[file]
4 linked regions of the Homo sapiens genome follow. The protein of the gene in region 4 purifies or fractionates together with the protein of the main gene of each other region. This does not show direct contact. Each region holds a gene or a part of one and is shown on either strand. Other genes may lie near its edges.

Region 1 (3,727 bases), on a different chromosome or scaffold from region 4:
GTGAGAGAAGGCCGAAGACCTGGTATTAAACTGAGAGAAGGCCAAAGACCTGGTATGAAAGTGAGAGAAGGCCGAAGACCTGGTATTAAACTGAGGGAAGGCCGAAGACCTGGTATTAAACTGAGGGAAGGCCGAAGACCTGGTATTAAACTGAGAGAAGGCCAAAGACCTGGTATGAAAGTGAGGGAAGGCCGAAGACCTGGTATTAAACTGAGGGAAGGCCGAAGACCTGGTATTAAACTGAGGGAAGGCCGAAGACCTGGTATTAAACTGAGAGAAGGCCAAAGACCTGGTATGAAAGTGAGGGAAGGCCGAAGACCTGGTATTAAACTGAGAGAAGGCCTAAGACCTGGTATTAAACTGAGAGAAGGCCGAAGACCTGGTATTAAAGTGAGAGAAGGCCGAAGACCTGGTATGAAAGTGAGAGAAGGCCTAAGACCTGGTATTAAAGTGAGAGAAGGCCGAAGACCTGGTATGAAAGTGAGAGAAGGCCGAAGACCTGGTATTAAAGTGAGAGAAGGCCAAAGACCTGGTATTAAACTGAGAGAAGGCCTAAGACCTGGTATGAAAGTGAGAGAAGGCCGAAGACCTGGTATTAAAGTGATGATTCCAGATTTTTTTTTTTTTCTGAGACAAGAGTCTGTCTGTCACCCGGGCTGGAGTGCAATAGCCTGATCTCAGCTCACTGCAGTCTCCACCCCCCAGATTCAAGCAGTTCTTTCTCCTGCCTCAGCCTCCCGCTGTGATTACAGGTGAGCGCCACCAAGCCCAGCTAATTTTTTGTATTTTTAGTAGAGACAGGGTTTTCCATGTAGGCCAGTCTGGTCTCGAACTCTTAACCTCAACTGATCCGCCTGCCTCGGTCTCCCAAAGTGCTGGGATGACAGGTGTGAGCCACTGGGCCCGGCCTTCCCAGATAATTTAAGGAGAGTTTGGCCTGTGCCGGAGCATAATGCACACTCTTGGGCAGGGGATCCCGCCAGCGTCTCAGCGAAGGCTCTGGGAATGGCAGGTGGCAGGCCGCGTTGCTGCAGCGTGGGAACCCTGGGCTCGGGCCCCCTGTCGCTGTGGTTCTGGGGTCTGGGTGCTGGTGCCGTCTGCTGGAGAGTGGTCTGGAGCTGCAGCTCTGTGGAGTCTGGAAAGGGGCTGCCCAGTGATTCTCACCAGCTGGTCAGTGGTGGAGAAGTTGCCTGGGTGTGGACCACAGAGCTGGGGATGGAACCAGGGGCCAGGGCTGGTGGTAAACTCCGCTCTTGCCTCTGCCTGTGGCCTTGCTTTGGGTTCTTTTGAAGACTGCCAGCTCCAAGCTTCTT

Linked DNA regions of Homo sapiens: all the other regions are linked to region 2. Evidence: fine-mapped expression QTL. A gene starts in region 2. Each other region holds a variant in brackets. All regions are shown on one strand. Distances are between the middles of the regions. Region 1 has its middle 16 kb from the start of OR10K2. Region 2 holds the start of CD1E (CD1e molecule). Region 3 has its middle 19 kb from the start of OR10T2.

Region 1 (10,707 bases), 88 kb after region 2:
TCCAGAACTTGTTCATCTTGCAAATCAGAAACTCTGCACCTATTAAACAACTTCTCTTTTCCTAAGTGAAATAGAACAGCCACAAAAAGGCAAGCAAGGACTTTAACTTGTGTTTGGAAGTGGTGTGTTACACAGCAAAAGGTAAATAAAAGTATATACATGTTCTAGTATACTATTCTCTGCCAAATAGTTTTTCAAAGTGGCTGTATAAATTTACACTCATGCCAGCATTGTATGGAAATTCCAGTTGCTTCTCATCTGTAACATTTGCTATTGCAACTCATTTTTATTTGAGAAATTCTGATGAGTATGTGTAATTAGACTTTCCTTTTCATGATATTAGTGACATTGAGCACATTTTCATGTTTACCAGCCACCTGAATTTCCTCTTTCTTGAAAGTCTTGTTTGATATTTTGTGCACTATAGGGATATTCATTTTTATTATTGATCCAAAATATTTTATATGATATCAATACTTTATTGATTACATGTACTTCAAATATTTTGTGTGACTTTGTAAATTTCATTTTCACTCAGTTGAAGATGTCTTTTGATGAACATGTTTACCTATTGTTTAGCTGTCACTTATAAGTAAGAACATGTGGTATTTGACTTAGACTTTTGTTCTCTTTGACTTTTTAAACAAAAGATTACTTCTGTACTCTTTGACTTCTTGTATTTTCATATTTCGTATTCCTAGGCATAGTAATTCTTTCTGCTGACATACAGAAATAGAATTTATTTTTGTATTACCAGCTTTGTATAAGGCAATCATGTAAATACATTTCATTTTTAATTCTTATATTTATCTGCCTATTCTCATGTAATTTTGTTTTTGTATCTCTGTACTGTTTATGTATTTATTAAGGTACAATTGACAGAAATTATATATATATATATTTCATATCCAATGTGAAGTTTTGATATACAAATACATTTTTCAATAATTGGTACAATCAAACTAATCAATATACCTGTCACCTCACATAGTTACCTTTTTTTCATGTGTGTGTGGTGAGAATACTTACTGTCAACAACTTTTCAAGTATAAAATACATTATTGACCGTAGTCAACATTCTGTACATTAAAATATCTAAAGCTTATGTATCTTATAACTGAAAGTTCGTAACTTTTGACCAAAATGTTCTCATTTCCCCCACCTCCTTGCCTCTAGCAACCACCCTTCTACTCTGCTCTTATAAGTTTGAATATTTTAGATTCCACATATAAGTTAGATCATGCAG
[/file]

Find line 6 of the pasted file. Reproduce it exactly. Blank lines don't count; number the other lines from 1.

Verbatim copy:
TCCAGAACTTGTTCATCTTGCAAATCAGAAACTCTGCACCTATTAAACAACTTCTCTTTTCCTAAGTGAAATAGAACAGCCACAAAAAGGCAAGCAAGGACTTTAACTTGTGTTTGGAAGTGGTGTGTTACACAGCAAAAGGTAAATAAAAGTATATACATGTTCTAGTATACTATTCTCTGCCAAATAGTTTTTCAAAGTGGCTGTATAAATTTACACTCATGCCAGCATTGTATGGAAATTCCAGTTGCTTCTCATCTGTAACATTTGCTATTGCAACTCATTTTTATTTGAGAAATTCTGATGAGTATGTGTAATTAGACTTTCCTTTTCATGATATTAGTGACATTGAGCACATTTTCATGTTTACCAGCCACCTGAATTTCCTCTTTCTTGAAAGTCTTGTTTGATATTTTGTGCACTATAGGGATATTCATTTTTATTATTGATCCAAAATATTTTATATGATATCAATACTTTATTGATTACATGTACTTCAAATATTTTGTGTGACTTTGTAAATTTCATTTTCACTCAGTTGAAGATGTCTTTTGATGAACATGTTTACCTATTGTTTAGCTGTCACTTATAAGTAAGAACATGTGGTATTTGACTTAGACTTTTGTTCTCTTTGACTTTTTAAACAAAAGATTACTTCTGTACTCTTTGACTTCTTGTATTTTCATATTTCGTATTCCTAGGCATAGTAATTCTTTCTGCTGACATACAGAAATAGAATTTATTTTTGTATTACCAGCTTTGTATAAGGCAATCATGTAAATACATTTCATTTTTAATTCTTATATTTATCTGCCTATTCTCATGTAATTTTGTTTTTGTATCTCTGTACTGTTTATGTATTTATTAAGGTACAATTGACAGAAATTATATATATATATATTTCATATCCAATGTGAAGTTTTGATATACAAATACATTTTTCAATAATTGGTACAATCAAACTAATCAATATACCTGTCACCTCACATAGTTACCTTTTTTTCATGTGTGTGTGGTGAGAATACTTACTGTCAACAACTTTTCAAGTATAAAATACATTATTGACCGTAGTCAACATTCTGTACATTAAAATATCTAAAGCTTATGTATCTTATAACTGAAAGTTCGTAACTTTTGACCAAAATGTTCTCATTTCCCCCACCTCCTTGCCTCTAGCAACCACCCTTCTACTCTGCTCTTATAAGTTTGAATATTTTAGATTCCACATATAAGTTAGATCATGCAG